I am spending this week in Ghost Ranch in northern New Mexico in a "bear cave" with seven international "bears," otherwise known as advanced mentors (from Spain, Canada, US, South Africa and Puerto Rico!). These wonderful women, committed to changing birth in our culture) have come far to enrich their skills in childbirth mentoring. Working (and relaxing) in the serene and beautiful setting of Ghost Ranch takes us out of our ordinary setting, therefore out of our ordinary mind, and helps us reach inward and expand outward in our personal lives and professional work.
Being in the extraordinary place of beauty awakened in me the dream of creating Healing Retreats for Birth Peeps.
Women and men who work in birth give a lot, day after day, year after year. After receiving formal training, most professional conferences are geared toward informing the birth peep in the latest research or technique so they can better serve the mother/family during the childbearing year. The focus tends to be outward: serving, protecting, and healing the mother and family.
Birth work is not ordinary work. While it can be rewarding it can also be psychically draining and emotionally "wounding. After months and years birth work takes a toll; as birth peeps accumulate unprocessed grief, guilt, frustration or powerlessness, s/he begins to move further away from an initial intention (to heal) and deeper into despair, control, and negative assumptions about themselves, birth, and parents.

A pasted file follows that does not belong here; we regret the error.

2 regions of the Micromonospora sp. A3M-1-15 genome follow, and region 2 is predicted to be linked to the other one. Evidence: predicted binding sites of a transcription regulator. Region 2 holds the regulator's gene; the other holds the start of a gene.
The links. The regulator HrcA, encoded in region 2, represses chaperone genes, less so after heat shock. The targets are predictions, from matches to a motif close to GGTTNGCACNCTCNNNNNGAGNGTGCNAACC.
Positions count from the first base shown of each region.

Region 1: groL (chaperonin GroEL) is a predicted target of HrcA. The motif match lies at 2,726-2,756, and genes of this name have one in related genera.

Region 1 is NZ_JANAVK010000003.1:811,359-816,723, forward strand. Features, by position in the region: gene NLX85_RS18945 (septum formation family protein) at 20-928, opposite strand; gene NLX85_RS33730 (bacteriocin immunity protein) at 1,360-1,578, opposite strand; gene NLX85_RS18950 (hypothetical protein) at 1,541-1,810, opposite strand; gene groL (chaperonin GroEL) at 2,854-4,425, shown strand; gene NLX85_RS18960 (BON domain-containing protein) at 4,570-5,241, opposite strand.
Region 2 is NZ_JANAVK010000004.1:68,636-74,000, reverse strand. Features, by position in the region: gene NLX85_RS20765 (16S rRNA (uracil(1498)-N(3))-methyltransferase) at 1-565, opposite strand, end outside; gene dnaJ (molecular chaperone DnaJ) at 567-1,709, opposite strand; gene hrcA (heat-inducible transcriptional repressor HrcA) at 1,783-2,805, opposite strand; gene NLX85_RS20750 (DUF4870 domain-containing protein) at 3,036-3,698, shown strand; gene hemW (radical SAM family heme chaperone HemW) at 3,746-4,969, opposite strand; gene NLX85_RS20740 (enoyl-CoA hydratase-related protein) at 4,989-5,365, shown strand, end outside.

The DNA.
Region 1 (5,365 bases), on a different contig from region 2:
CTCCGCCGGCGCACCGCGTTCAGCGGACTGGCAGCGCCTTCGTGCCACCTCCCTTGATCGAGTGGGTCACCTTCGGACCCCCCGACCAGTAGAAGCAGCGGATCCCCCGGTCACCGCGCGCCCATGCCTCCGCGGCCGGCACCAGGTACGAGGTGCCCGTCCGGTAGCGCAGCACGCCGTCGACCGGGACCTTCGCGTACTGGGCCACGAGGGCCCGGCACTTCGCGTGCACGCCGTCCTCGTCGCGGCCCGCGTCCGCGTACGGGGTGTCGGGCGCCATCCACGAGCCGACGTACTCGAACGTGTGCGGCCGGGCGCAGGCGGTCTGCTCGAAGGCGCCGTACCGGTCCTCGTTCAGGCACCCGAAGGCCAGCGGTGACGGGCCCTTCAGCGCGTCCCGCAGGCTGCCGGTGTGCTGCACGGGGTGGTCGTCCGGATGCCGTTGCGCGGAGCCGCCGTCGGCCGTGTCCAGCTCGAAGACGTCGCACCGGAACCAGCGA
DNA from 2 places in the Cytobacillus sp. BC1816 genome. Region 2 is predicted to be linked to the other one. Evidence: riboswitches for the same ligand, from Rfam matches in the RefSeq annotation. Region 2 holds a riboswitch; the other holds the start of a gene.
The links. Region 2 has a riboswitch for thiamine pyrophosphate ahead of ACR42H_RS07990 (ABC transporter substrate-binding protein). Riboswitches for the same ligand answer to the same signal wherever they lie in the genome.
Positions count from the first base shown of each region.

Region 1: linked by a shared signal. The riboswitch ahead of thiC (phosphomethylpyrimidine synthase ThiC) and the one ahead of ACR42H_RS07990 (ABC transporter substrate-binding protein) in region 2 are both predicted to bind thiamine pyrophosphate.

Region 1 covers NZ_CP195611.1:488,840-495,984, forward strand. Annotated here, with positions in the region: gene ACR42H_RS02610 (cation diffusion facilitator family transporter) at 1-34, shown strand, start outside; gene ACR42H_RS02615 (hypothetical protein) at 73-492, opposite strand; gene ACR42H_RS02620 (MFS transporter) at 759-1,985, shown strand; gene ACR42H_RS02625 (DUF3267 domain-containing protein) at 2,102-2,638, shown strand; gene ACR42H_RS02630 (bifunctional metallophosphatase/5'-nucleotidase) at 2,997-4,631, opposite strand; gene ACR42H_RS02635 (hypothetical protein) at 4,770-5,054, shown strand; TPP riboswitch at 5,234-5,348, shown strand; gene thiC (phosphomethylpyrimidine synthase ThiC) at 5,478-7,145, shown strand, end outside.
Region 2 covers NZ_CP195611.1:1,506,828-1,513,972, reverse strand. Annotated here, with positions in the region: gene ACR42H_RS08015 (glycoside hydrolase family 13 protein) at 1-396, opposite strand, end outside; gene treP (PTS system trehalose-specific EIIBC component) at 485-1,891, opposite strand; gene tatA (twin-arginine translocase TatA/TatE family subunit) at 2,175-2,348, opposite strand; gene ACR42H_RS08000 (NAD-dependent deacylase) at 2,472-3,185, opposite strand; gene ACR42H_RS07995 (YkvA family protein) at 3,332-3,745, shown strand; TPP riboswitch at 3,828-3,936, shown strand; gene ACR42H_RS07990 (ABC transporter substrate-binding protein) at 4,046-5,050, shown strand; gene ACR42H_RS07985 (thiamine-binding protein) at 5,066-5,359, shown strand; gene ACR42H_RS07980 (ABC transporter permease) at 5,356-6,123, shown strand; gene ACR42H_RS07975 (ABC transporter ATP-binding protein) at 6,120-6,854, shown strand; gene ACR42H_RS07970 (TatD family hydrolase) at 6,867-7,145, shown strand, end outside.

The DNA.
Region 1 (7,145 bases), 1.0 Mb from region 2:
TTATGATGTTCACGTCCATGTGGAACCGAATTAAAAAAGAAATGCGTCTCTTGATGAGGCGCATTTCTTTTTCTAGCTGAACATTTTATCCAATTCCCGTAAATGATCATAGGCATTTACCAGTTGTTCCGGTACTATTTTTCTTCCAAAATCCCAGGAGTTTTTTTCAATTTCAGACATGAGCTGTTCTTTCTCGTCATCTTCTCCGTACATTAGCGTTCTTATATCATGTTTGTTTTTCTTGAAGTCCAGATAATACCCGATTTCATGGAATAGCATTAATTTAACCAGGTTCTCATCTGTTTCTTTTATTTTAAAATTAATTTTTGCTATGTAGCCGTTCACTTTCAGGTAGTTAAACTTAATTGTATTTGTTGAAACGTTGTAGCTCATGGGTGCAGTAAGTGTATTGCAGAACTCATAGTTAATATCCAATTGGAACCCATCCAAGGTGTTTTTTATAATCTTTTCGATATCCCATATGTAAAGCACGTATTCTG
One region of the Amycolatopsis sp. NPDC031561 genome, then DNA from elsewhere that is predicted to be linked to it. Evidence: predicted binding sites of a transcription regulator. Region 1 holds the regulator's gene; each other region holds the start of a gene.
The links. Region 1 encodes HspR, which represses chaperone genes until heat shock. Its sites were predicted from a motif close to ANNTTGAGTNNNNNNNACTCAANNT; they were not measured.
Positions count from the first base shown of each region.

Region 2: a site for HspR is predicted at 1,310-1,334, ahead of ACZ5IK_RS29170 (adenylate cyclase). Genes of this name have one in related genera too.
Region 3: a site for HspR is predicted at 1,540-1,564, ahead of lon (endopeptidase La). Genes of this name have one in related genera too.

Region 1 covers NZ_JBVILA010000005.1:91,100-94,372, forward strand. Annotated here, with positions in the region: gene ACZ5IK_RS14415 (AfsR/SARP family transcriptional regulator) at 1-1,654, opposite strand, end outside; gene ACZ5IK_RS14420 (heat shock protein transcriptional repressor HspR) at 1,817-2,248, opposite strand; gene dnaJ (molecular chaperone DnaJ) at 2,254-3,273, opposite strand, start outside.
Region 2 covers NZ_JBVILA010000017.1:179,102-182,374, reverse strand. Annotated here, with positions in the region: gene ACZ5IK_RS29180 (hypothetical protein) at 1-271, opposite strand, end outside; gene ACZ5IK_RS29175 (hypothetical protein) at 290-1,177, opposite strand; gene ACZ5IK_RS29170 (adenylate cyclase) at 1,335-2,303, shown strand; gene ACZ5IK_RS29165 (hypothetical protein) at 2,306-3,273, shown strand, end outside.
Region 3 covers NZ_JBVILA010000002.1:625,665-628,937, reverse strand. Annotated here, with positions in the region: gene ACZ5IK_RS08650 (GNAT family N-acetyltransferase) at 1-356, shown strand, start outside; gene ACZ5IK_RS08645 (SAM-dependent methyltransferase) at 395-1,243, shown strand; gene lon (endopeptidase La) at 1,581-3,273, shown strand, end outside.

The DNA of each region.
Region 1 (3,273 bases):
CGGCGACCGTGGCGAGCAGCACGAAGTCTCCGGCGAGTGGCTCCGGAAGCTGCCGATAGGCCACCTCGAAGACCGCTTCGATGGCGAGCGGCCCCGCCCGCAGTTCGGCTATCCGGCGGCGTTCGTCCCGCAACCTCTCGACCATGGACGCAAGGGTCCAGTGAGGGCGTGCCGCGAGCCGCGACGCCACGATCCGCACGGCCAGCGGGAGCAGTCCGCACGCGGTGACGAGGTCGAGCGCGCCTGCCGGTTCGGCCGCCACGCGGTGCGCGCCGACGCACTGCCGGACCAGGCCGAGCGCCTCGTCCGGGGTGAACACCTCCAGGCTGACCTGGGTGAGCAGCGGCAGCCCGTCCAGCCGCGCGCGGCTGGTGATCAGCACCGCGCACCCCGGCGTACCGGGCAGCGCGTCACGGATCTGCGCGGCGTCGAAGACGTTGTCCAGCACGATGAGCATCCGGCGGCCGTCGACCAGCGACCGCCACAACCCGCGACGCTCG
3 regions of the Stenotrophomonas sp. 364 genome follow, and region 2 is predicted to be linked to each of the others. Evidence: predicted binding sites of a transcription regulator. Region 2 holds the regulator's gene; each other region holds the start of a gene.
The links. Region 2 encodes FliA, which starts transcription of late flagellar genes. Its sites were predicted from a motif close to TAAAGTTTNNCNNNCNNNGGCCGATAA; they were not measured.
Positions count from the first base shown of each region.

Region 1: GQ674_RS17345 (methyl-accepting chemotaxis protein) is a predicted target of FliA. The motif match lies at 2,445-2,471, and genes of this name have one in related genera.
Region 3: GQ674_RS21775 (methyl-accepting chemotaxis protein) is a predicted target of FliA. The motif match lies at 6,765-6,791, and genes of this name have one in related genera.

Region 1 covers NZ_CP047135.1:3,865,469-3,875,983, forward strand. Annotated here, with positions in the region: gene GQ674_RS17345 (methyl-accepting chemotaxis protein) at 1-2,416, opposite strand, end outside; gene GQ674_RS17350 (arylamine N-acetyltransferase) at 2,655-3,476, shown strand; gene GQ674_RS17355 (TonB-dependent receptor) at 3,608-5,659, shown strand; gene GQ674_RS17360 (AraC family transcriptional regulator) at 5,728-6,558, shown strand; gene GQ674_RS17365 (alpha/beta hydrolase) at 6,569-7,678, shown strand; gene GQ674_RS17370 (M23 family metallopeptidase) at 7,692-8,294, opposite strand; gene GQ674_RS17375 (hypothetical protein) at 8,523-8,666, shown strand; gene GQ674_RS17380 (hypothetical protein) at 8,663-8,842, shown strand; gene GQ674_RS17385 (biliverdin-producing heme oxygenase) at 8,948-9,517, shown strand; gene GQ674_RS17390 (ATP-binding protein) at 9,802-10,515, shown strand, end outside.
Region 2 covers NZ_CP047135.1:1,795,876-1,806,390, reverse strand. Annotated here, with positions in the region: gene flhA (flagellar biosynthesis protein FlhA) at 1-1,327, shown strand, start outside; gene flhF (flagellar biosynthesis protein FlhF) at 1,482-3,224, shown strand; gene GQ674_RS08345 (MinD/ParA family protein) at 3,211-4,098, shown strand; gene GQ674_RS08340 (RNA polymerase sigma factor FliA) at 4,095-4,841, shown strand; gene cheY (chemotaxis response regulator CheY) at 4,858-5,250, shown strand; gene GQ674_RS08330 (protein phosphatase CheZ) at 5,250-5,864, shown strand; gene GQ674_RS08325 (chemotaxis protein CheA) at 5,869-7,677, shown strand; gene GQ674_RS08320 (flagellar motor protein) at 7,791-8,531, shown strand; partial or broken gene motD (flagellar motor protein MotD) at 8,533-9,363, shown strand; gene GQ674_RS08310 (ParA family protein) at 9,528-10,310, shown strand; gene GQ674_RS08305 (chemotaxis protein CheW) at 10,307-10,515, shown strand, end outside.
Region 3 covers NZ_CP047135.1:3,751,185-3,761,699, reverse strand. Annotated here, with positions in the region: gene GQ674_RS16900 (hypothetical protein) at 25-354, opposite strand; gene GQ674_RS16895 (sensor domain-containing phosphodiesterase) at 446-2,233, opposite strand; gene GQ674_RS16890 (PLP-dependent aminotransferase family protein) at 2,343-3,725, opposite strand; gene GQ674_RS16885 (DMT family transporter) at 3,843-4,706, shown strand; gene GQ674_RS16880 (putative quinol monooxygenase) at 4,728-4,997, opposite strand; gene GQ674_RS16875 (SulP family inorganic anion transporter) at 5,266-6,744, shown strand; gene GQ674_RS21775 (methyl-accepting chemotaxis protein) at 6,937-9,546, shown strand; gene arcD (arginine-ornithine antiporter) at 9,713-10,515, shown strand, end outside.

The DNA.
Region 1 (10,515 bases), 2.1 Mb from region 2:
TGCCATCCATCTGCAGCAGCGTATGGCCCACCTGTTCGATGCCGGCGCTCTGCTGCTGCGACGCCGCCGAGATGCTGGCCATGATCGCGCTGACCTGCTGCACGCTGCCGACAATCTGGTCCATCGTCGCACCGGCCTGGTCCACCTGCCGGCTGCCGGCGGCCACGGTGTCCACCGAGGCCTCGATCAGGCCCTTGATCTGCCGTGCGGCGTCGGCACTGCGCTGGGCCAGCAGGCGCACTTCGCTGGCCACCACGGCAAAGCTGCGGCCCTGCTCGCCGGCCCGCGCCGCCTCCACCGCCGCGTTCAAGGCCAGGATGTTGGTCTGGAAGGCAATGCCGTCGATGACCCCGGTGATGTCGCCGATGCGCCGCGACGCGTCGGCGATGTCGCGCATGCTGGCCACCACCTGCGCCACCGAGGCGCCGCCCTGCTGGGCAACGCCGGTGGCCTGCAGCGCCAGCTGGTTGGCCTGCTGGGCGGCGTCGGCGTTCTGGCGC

Who is healing, and nurturing, our birth peeps?
How can (or do) "wounded," burnt out, birth peeps serve expected parents?
What needs to happen next?
In the model of Birth as a Hero's Journey, one of the most powerful archetypes is the wounded, shattered, dismembered, hard-working, determined, but lost, person...who may yet become, but is not yet, a hero in her own myth or live. This person--like so many birth peeps who answered a Call to serve women/families during the childbearing year--started out eager, enthusiastic, full of hope.... and gate by gate, birth by birth, year by year, she/he lost her innocence, trust, and dream.
We cannot expect to change birth in our culture by solely focusing on parents--trying to empower them through information and resistance, or by healing "their" birth wounds--without also healing our own.
Change #9 coming soon, not only to this blog, but to our culture: I hope!